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Atypical Ductal Hyperplasia


  • ADH is a predictor of risk as well as a non-obligate precursor for breast cancer

  • Proliferative breast disease with some, but not all, features of LOW GRADE DCIS

    • Clonal proliferation of luminal-like cells, but lack sufficient features to be called DCIS

    • If you see high grade features, it makes it high grade DCIS

  • ADH is still confined to the ducts (maintains ME layer)

Clinical picture

  • Mammography shows suspicious dense area with microcalcifications

  • ADH diagnosis on a biopsy generally calls for a complete excision

    • EXCEPTION if the biopsy was for microCa++ (not a mass), there is only one 1 or 2 foci of clear-cut ADH present and post-biopsy mammogram reveals no residual Ca++ at all

Breast cancer risk

  • 4-5x increased risk of breast cancer (60% in ipsilateral breast)

  • Shows loss of 16q and 17p

  • Higher risk if there are multiple atypical foci present or if normal regression/involutional changes are decreased in background lobular units (breast is supposed to become more fat, less glandular as you get older...seeing a lot of glands still is a bad sign)



  • Cluster of weird ductular structures with some myoepithelial cells still appreciated

    • Lacks nuclear uniformity, even spacing and well defined round secondary lumens of low grade cribriform DCIS

    • Epithelial cells have atypia with variation in size & shape!!

      • Some are enlarged & slightly hyperchromatic

    • ADH does NOT fill the entire ductal space and lacks the monomorphism that is seen in DCIS or LCIS.


  • Typically shows strong diffuse positivity with ER stain (normal ducts & lobules have a subset of positive cells)

  • Express LMWCK (red cytoplasm), but not HMWCK (brown cytoplasmic staining in myoepithelial cells)

    • (UDH should show a heterogeneous staining pattern)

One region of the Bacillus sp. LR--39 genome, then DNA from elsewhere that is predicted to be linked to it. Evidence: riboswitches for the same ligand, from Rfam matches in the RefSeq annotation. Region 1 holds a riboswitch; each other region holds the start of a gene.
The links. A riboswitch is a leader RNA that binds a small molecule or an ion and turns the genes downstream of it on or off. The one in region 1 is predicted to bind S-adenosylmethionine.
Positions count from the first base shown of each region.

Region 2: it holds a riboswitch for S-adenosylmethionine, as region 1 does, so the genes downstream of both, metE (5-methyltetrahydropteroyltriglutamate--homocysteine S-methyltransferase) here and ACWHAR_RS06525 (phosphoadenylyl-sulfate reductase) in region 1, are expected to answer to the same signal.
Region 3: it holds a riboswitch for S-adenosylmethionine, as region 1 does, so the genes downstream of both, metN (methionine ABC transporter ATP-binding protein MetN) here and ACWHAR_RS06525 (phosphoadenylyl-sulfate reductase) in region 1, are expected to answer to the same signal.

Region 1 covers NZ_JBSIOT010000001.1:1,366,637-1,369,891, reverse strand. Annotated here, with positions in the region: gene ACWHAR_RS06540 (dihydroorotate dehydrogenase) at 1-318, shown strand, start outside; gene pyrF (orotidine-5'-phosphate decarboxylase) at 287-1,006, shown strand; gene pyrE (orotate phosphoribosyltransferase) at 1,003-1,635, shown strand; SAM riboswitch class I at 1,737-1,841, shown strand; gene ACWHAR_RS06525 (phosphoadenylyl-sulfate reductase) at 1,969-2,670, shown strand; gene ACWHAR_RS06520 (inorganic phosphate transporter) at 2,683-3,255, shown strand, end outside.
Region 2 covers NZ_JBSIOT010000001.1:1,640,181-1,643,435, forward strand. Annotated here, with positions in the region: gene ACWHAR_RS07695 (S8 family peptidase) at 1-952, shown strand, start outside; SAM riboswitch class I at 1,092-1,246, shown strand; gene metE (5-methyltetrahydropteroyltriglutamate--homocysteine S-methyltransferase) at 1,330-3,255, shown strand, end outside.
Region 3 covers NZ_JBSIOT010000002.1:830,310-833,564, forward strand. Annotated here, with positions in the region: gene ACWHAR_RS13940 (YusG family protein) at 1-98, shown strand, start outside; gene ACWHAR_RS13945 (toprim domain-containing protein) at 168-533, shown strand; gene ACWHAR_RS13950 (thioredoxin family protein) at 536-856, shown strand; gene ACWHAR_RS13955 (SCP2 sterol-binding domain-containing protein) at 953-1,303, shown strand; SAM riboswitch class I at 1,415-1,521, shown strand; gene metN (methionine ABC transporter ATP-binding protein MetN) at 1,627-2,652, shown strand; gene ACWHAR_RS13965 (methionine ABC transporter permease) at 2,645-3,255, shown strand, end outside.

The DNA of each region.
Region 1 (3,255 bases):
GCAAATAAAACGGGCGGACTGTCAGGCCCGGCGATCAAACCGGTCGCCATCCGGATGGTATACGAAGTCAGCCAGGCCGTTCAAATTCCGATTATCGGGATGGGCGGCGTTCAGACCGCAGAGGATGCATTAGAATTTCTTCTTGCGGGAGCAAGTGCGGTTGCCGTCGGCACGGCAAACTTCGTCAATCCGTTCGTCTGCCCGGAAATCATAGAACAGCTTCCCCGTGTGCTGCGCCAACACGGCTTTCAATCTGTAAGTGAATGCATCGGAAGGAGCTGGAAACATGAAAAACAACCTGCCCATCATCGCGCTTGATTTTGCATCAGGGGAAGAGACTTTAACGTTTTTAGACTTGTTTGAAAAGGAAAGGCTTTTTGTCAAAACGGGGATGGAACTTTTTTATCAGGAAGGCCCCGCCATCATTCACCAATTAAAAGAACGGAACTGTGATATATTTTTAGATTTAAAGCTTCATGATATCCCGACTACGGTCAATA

• HMW keratin (CK903; aslo called 34bE12) and CK5/6 are generally NEGATIVE in ADH/LG DCIS


When to call ADH:

  • Basically, ADH looks worse than UDH, but not bad enough to call DCIS

    • We want the clinician to know there is some funky stuff going on in the breast, but there just isn’t quite enough to justify calling it DCIS.

  • Sometimes, the duct in question may even fit all of the criteria for calling it a low grade DCIS, but pathologists may call it ADH if:

    • There is only a single focus present

    • The size is < 2mm

    • <3 ducts are involved

  • Process that run along the ductal system and undermine or replace the normal epithelium of ducts/lobules favor ADH or DCIS

  • HMW keratin (CK903; aslo called 34bE12) and CK5/6 are generally NEGATIVE in ADH/LG DCIS



Keep in Mind:

  • There is a big difference in calling something usual ductal hyperplasia (no increased risk for breast cancer) vs. atypical ductal hyperplasia (inc risk for breast cancer).

  • You don’t have to worry as much about whether to call something ADH vs. DCIS- these both have an increased risk for cancer.

  • The clear presence of well defined ME layer is reassuring in calling something benign. However, the presence/absence of myoepithelial cells is not as valuable for intraductal processes since some intraductal carcinomas retain some degree of myoepithelial cells around the periphery; these ME cells are usually attenuated or partially lost in tumor cells.


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